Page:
'Chasing Shackleton' review: Polar adventure bland at times

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Seb Coulthard and Barry Gray in PBS'

Seb Coulthard and Barry Gray in PBS' "Chasing Shackleton." Photo Credit: Ed Wardle

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THE SERIES "Chasing Shackleton"

WHEN | WHERE Wednesday night and the next two Wednesday nights at 10 on WNET/13

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WHAT IT'S ABOUT Six British explorers set out to re-create Antarctic explorer Ernest Shackleton's famed 1914-16 expedition -- his boat crushed by ice, he was forced to cross open seas in a small boat to reach South Georgia Island, which he then crossed by foot. This February 2013 expedition -- which replicates virtually all aspects of Shackleton's earlier voyage -- is led by noted author and environmentalist Tim Jarvis, who has led other Antarctic expeditions.

MY SAY Shackleton staged one of the most treacherous -- and fearsomely miserable -- rescue operations in recorded history, but why a group of six grown men have cared to retrace the route would appear to be between them and their psychiatrists. Pain bleeds through the screen -- their pain -- and their reasons for this voyage of self-induced flagellation are like petrels skimming the tops of waves -- flitting, elusive.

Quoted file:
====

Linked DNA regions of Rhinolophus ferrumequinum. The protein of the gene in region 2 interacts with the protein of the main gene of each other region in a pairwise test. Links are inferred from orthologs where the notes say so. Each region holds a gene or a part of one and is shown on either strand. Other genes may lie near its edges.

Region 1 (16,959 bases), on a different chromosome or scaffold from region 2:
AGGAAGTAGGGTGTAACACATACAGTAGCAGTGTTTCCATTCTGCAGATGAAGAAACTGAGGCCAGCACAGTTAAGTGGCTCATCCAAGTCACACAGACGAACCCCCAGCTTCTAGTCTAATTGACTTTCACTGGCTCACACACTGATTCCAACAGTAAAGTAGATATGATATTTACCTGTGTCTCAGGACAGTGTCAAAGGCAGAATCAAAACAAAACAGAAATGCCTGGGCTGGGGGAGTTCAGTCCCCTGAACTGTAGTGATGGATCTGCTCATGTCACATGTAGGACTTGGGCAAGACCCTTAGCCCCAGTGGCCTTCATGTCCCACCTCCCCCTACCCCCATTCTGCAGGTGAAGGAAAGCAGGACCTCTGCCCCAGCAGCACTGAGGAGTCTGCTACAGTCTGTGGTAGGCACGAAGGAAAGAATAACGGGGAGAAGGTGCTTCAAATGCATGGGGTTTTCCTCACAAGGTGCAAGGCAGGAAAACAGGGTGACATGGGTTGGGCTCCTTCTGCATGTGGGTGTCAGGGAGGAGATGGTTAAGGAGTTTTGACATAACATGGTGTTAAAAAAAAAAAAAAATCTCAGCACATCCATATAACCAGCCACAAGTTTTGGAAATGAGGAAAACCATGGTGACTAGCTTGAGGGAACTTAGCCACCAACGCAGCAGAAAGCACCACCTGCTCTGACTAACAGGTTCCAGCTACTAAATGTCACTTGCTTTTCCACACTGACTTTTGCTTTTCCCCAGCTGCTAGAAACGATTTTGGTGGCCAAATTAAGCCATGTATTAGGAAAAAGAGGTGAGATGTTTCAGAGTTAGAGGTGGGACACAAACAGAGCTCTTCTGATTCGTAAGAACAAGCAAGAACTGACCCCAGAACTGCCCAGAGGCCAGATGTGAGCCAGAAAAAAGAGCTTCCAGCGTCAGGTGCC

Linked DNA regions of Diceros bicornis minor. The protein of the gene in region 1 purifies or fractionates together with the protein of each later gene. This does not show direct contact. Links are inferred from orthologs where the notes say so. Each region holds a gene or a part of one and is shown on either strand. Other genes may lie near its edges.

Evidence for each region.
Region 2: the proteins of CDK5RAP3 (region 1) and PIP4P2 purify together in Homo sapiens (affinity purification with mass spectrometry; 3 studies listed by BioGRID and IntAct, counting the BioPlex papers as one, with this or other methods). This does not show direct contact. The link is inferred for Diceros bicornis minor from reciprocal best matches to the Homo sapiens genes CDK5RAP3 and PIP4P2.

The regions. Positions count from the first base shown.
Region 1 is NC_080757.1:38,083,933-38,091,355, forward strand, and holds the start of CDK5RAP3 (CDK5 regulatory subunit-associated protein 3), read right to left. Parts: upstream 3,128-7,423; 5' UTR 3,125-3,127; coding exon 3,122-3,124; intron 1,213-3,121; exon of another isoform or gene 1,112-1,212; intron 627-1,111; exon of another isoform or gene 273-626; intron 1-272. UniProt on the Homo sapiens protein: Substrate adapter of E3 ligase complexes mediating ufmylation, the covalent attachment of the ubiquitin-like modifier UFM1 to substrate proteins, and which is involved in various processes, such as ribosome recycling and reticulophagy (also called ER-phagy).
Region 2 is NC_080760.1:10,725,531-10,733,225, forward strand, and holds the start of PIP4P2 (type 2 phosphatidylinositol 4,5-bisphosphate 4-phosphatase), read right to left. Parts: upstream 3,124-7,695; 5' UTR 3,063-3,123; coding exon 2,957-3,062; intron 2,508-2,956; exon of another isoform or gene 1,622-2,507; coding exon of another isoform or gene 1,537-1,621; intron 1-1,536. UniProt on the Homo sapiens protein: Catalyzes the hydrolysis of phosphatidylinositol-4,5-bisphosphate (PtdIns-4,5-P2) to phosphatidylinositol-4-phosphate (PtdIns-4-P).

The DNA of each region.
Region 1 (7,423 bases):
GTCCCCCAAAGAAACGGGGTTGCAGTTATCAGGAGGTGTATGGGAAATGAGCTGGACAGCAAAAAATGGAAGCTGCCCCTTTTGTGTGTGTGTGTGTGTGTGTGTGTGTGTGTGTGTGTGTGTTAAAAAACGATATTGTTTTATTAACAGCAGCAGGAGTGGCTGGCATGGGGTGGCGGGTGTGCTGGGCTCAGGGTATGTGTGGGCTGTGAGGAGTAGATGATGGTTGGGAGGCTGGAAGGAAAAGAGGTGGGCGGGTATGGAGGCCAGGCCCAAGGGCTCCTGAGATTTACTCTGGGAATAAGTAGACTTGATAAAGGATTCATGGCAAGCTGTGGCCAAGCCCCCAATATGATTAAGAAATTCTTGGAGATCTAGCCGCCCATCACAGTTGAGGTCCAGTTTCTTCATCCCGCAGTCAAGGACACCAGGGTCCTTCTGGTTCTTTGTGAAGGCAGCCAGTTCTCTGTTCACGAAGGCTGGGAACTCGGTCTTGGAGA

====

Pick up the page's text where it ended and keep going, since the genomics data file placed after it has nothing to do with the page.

They certainly want to honor Shackleton, but they also want to gauge some inner mettle. It's an admirable impulse, especially to those of us who'd rather ride a couch than an open boat in the southern ocean, but it needs to be more fully explored here. These doughty men, with their frozen beards and frost-lined faces, may be more interesting than the voyage itself -- Jarvis is a particularly fascinating figure. But his, and their, motives remain stubbornly out of reach. As a TV experience, "Chasing Shackleton" can be a bit monochromatic and frigid -- gray on gray, cold on cold -- but a more human touch could have thawed it out.

BOTTOM LINE A grand adventure that (at times) can feel surprisingly bland.

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GRADE B

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